Thanks to Ikea, you can come and stay over!

New duvet, new duvet cover, new pillows, new towels – the bed in the “boys’ room” (where my brothers John and Ken slept once upon a time when we were growing up at the Manse) is now ready for overnight guests, thanks in large part to a recent trip to Ikea.

Raymond and I have a standing joke about Ikea: “It always ends in tears.” You start off having so much fun wandering through the showrooms, trying out the couches, picking up inexpensive things (that you don’t need) from those cleverly placed bins here and there, seeing what’s new since your last visit, thanking your lucky stars you’re not (yet) one of those people sitting with a “kitchen consultant” trying to figure out how to design (and pay for) your completely overhauled kitchen. You measure things and note down the name and aisle number of stuff that you’ve decided you cannot go home without. Then you go and have meatballs with lingonberry sauce and potatoes and gravy for lunch, and a glass of wine, and you start thinking maybe you should reconsider not buying that couch, that maybe it’s just what you need after all. So you make the couch arrangements (if you’re lucky it’s one of those no-interest-for-six-months-on-couches weekends) and commit yourself to a large expenditure. And then you go downstairs where all the gewgaws are, and what with that glass of wine having made you feel all “What the heck?” you load up your bag with packages of candles and napkins and flatware and vases and and and and and. At which point you have to exchange your bag for a cart, which means you have to find a cart. Which is hard. How come everybody else has a cart? Where did they get it? And now the glass-of-wine giddiness is starting to wear off and you’re getting tired and you still have to find the aisle where your stuff is and load it up in your cart. If you can ever find a cart. And finally you do. And finally you find the aisle. And you start wrestling longish boxes onto it and realize that you need the other kind of cart, the one that’s got a long low surface, the better to hold all those boxes of Billy bookshelves. So you have to find one of those carts and transfer your stuff to it. And now you’re tireder. And hotter. And crankier. And the wine effect has totally worn off. And you can see the horrendous lineups at the cash, which is what’s in store before you can finally escape. And then when you get to the aisle where the thing you wanted (or maybe even needed) the most, perhaps the thing you actually came for – as opposed to all those other impulse-buy things (including the $1,000 couch), that you picked up thanks to that glass of wine and that initial Ikea effervescence – it is… not there. Out of stock. Inquire at the customer-service desk, please. Heart sinks.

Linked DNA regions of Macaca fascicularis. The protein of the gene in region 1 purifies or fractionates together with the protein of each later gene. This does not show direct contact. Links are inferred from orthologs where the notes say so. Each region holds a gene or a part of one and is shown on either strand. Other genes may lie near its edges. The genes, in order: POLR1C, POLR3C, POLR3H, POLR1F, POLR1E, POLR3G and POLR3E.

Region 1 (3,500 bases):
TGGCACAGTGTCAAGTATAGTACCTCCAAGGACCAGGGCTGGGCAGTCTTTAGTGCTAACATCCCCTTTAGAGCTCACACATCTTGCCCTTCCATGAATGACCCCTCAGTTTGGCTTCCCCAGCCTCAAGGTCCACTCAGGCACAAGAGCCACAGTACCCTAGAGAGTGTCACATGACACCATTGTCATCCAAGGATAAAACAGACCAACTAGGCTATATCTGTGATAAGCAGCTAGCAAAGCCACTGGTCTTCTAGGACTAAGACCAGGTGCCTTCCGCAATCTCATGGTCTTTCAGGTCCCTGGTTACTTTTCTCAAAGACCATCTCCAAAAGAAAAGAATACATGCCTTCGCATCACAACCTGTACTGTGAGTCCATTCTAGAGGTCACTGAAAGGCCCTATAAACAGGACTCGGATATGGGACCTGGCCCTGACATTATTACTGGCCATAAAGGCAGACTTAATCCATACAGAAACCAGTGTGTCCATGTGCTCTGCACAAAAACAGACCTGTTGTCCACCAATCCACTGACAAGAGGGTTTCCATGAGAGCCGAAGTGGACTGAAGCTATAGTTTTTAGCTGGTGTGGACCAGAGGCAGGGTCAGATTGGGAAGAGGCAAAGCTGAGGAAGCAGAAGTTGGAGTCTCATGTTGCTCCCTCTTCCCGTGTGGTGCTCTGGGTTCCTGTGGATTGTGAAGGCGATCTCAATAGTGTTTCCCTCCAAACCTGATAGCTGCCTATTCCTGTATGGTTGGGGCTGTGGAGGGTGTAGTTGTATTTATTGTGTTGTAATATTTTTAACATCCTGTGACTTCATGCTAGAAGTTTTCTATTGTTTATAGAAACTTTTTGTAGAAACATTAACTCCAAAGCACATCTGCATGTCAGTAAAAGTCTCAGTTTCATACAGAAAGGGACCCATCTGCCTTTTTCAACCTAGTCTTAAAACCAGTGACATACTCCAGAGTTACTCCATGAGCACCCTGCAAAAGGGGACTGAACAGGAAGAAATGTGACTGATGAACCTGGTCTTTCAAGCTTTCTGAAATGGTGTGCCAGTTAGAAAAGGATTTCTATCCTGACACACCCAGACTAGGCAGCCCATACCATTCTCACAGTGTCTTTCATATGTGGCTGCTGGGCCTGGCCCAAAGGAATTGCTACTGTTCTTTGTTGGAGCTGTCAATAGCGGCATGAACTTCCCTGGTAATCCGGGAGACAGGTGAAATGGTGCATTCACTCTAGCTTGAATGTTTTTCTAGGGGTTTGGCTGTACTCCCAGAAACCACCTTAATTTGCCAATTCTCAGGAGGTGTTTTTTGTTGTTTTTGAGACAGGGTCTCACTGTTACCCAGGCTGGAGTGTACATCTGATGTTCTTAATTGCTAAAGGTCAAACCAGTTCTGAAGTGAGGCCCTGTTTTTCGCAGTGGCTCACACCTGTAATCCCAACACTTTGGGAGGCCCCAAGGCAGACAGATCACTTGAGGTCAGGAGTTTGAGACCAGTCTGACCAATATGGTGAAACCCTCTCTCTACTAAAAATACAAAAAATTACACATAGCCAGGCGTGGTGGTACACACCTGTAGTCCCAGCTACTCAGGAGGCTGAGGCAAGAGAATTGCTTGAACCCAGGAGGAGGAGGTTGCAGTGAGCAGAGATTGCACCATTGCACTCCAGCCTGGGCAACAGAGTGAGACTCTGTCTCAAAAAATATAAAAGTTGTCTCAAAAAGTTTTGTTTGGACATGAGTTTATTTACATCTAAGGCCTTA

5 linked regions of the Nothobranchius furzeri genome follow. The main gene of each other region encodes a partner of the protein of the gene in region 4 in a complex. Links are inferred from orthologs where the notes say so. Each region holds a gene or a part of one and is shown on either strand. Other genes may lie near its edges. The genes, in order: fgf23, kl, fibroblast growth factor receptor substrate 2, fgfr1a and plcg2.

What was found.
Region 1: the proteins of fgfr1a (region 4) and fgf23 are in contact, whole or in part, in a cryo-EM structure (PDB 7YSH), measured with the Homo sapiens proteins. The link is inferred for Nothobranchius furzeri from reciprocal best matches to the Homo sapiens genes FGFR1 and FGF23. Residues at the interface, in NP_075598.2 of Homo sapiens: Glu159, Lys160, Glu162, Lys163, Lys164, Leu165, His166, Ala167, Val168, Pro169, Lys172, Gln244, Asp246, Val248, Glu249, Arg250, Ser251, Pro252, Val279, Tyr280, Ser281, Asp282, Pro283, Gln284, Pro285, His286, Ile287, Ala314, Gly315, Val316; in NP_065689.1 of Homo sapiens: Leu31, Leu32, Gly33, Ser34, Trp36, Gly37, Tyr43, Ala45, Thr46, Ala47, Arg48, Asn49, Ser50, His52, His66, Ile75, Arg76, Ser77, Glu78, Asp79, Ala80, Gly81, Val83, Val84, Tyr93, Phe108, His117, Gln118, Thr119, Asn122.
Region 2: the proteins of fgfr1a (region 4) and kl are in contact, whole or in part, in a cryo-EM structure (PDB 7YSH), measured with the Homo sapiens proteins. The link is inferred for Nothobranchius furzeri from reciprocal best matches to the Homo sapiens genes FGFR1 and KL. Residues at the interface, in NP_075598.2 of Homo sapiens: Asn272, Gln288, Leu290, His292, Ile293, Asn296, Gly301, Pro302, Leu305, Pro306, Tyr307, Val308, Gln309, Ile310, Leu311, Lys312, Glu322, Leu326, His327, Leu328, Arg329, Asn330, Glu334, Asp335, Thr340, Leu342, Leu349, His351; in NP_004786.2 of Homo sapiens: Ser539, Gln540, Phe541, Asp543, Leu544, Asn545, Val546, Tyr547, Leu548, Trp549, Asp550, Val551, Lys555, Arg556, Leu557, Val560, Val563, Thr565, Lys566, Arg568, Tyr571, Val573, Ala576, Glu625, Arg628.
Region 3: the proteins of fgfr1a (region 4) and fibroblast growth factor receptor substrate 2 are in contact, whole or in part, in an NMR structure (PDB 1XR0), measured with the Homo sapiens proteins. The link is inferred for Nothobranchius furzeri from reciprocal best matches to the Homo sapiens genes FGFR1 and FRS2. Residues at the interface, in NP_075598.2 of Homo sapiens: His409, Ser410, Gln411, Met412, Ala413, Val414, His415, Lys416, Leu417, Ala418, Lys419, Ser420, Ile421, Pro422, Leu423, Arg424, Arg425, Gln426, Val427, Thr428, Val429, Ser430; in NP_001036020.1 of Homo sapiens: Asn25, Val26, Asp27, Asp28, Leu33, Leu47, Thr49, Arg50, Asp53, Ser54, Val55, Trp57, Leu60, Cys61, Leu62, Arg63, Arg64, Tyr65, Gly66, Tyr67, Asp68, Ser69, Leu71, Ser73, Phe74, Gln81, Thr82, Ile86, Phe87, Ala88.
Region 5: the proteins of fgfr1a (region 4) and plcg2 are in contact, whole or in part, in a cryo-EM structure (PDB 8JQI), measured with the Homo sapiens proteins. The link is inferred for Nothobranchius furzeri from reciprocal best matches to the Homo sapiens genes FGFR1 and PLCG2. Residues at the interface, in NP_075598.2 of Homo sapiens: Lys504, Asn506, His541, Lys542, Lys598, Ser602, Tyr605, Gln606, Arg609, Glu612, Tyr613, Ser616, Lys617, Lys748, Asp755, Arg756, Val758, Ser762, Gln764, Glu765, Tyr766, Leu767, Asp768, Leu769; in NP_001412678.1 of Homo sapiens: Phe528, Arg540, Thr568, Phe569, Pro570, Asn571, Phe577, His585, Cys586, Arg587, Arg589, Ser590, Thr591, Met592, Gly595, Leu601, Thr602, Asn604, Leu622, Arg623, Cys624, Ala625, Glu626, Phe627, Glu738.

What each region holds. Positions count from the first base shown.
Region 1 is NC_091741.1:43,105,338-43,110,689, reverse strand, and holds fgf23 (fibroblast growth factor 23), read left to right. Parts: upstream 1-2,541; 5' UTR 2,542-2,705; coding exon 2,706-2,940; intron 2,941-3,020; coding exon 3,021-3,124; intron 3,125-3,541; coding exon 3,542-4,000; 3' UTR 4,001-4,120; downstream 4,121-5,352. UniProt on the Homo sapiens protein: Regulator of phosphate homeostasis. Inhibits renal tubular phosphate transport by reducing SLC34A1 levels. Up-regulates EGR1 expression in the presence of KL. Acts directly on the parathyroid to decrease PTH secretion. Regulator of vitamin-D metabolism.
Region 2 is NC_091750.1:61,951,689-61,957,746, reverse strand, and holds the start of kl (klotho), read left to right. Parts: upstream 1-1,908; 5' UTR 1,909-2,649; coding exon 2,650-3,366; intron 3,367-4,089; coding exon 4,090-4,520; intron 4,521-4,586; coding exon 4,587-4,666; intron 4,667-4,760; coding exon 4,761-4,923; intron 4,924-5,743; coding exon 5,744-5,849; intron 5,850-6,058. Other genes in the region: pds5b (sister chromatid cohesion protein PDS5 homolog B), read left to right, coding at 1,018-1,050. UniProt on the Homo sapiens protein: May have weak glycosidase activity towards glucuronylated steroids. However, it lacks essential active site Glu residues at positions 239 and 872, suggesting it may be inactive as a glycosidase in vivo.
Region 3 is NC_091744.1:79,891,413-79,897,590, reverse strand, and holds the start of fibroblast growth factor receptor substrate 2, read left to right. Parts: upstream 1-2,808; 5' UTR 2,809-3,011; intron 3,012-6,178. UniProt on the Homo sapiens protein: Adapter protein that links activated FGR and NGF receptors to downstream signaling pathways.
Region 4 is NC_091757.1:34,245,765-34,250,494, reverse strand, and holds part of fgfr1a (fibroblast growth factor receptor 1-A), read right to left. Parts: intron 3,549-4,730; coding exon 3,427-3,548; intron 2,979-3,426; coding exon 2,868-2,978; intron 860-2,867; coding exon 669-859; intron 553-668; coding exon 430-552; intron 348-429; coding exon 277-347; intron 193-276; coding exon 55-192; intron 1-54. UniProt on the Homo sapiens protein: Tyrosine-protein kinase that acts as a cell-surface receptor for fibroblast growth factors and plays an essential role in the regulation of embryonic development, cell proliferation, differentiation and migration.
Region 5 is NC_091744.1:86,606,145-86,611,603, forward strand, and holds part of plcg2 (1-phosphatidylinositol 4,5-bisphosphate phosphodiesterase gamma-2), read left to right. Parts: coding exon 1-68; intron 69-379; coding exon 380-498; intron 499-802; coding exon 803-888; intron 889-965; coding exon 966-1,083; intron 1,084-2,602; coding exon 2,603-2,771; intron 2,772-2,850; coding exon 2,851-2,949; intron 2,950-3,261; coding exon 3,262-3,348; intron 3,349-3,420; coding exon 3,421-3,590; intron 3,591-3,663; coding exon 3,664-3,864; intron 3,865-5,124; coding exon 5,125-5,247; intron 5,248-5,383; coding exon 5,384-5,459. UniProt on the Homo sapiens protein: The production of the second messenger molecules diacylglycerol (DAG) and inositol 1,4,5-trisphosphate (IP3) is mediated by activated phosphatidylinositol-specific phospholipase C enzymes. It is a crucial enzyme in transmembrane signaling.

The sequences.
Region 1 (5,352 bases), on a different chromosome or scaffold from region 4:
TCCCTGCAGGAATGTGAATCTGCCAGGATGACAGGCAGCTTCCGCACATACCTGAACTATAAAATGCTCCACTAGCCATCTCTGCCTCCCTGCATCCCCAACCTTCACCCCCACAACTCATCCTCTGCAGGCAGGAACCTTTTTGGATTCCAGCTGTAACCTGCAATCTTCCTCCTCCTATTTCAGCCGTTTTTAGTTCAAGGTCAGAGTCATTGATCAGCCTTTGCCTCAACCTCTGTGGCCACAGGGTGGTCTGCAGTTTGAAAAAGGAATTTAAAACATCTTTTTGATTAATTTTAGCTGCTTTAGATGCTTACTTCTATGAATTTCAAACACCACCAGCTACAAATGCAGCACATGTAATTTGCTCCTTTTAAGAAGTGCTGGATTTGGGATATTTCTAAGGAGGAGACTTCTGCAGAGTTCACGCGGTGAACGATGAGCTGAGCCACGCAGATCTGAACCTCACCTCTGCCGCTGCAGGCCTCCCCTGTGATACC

It always ends in tears. And that’s even before you end up behind the one person in line at any of the cashes who is disputing the bill, and even when the dispute is resolved has some really complicated thing going on with gift-card balances and whatnot and you are ready to kill her. And it’s before you have to try to get all those Billy bookshelf boxes into your trunk, hauling out the bungee cords and trying to fasten them as the wintry wind freezes your fingers. And before you have to unload it all again and schlep it into the house.

And before you start putting it together.

Did I say it ends in tears? Actually there are many opportunities for tears at many steps along the Ikea kitchen-to-bathroom-to-office-to-“Marketplace”-to-warehouse-to-checkout path. Maybe one should go back and fortify oneself with another glass of wine somewhere in there.

This is Raskog, which I decided the Manse kitchen could not do without. Of course it was out of stock.